While the IDF continued Wednesday to track the Iranian ships en route to the Gaza Strip, the Navy was put on high alert amid fears that another flotilla would be launched from Lebanon, leaving – due to the short distance – little time to stop it.
A cargo ship left Iran earlier this week and is expected to try and break the Israeli-imposed siege on Gaza as early as the weekend.
Another ship is scheduled to join at the beginning of next week. The IDF is closely tracking the ships but is particularly concerned about the possibility that a number of ships will set sail from Lebanon, possibly even with Hizbullah operatives aboard.
“There is not a lot of time to stop fast ships that come from Lebanon,” an IDF officer explained, “Practically, it means that the Navy has to be on high alert around the clock.”
The Navy will likely first try to stop the ships by calling on them to stop at sea and far from the Gaza coast.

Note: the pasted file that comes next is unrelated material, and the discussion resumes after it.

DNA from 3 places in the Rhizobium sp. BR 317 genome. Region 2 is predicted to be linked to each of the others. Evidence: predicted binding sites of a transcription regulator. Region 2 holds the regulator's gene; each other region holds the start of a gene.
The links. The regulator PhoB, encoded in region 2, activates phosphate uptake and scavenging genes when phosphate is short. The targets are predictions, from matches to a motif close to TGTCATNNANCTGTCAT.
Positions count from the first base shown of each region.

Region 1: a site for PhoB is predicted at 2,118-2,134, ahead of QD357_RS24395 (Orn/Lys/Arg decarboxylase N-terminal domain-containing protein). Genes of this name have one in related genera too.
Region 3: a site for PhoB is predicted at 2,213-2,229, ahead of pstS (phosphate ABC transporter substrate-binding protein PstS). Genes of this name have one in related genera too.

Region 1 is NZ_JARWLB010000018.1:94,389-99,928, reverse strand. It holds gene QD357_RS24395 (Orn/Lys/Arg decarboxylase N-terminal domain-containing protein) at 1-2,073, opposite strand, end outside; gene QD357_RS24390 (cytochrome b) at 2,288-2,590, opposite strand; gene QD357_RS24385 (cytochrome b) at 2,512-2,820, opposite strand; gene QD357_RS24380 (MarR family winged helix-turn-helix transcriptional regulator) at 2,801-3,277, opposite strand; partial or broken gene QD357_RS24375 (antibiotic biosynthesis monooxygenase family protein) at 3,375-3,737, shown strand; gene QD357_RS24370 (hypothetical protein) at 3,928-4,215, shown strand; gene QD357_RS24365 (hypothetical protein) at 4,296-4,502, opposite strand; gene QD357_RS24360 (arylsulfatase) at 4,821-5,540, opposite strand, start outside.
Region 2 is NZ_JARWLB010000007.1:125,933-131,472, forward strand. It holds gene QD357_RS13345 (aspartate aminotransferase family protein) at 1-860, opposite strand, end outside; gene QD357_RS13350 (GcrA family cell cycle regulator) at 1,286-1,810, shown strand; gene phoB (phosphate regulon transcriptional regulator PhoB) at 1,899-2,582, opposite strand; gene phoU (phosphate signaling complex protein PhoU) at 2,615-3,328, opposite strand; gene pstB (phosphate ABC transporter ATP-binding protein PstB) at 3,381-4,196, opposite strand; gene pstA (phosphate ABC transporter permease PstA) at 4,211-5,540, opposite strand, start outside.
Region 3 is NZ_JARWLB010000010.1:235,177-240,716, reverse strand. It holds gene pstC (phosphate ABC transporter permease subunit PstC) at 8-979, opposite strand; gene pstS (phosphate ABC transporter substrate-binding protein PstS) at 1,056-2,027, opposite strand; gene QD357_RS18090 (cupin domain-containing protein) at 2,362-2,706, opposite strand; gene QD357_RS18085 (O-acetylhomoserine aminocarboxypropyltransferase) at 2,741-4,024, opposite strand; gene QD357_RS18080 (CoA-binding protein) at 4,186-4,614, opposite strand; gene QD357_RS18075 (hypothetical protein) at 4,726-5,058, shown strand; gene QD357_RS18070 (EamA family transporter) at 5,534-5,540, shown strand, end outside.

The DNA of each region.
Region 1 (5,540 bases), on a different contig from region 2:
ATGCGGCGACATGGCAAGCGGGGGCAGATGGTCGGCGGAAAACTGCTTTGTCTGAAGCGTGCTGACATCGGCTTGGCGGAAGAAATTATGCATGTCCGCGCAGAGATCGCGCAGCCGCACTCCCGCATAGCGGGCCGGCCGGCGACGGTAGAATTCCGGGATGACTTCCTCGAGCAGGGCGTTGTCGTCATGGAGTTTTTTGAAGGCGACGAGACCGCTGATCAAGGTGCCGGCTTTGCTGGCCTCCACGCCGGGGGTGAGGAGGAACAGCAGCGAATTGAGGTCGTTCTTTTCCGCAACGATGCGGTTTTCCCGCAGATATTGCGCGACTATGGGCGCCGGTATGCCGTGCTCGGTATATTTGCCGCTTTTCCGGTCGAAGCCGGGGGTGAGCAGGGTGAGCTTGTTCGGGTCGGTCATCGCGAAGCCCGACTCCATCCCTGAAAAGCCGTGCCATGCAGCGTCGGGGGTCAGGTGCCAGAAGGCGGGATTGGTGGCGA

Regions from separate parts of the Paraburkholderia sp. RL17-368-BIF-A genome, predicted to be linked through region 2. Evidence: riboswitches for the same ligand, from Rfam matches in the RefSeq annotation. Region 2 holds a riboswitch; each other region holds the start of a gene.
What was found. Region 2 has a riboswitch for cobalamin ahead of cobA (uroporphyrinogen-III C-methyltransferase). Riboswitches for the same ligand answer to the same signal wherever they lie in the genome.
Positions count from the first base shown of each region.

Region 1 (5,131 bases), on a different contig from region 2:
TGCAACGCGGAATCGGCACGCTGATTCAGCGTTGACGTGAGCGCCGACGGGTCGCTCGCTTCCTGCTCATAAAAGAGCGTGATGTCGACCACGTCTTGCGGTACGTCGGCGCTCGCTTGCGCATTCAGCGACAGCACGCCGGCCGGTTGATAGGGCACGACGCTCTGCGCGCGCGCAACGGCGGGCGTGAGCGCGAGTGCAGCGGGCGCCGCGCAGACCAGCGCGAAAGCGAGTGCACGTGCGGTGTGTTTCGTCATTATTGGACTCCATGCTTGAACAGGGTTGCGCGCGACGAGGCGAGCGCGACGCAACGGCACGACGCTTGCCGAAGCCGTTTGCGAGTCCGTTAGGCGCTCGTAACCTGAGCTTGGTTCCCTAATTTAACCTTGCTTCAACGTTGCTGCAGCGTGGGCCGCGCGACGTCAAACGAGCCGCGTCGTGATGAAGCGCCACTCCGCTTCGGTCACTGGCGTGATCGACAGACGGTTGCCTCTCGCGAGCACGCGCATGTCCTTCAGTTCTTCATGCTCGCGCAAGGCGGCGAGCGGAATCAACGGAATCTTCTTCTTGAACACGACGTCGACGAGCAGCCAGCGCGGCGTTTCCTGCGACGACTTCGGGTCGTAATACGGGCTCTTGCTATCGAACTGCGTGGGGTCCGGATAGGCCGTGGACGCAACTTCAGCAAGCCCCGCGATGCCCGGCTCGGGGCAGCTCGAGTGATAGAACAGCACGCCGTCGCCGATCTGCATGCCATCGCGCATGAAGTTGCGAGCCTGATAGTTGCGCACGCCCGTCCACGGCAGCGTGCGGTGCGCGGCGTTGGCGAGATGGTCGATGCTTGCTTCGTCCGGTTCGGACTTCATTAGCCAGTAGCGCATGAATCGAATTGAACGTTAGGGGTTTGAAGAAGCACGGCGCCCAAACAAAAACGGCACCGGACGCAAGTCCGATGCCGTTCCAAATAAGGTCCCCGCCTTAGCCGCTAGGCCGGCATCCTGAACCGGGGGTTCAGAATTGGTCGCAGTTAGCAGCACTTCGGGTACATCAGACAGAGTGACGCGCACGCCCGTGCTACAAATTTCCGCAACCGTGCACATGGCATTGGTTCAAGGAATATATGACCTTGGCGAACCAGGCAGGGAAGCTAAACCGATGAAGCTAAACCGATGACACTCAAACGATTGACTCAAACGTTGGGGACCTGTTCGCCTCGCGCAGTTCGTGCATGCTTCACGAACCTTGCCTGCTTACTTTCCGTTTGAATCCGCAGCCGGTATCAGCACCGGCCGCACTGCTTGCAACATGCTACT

This worked successfully during Operation Cast Lead when an Iranian ship tried breaking the siege but was turned back by the Navy without boarding. If this fails, the Navy has prepared Flotilla 13, known as the Shayetet, to head up an operation like it did two weeks ago in stopping the international aid flotilla from Turkey.
Meanwhile, Bulent Yildirim, head of the Turkish organization IHH which was behind the last flotilla stopped by Israel, announced on Wednesday that his organization would send six more ships to Gaza in July. He said that the family members of the nine Turks killed on board the Mavi Marmara passenger ship have requested to join the next IHH flotilla.
Also Wednesday, the International Red Cross distanced itself from the Iranian flotilla, which is reportedly being organized by the Iranian Red Crescent. The Iranian boats, the ICRC said, were from the International Red Crescent, which is a different organization.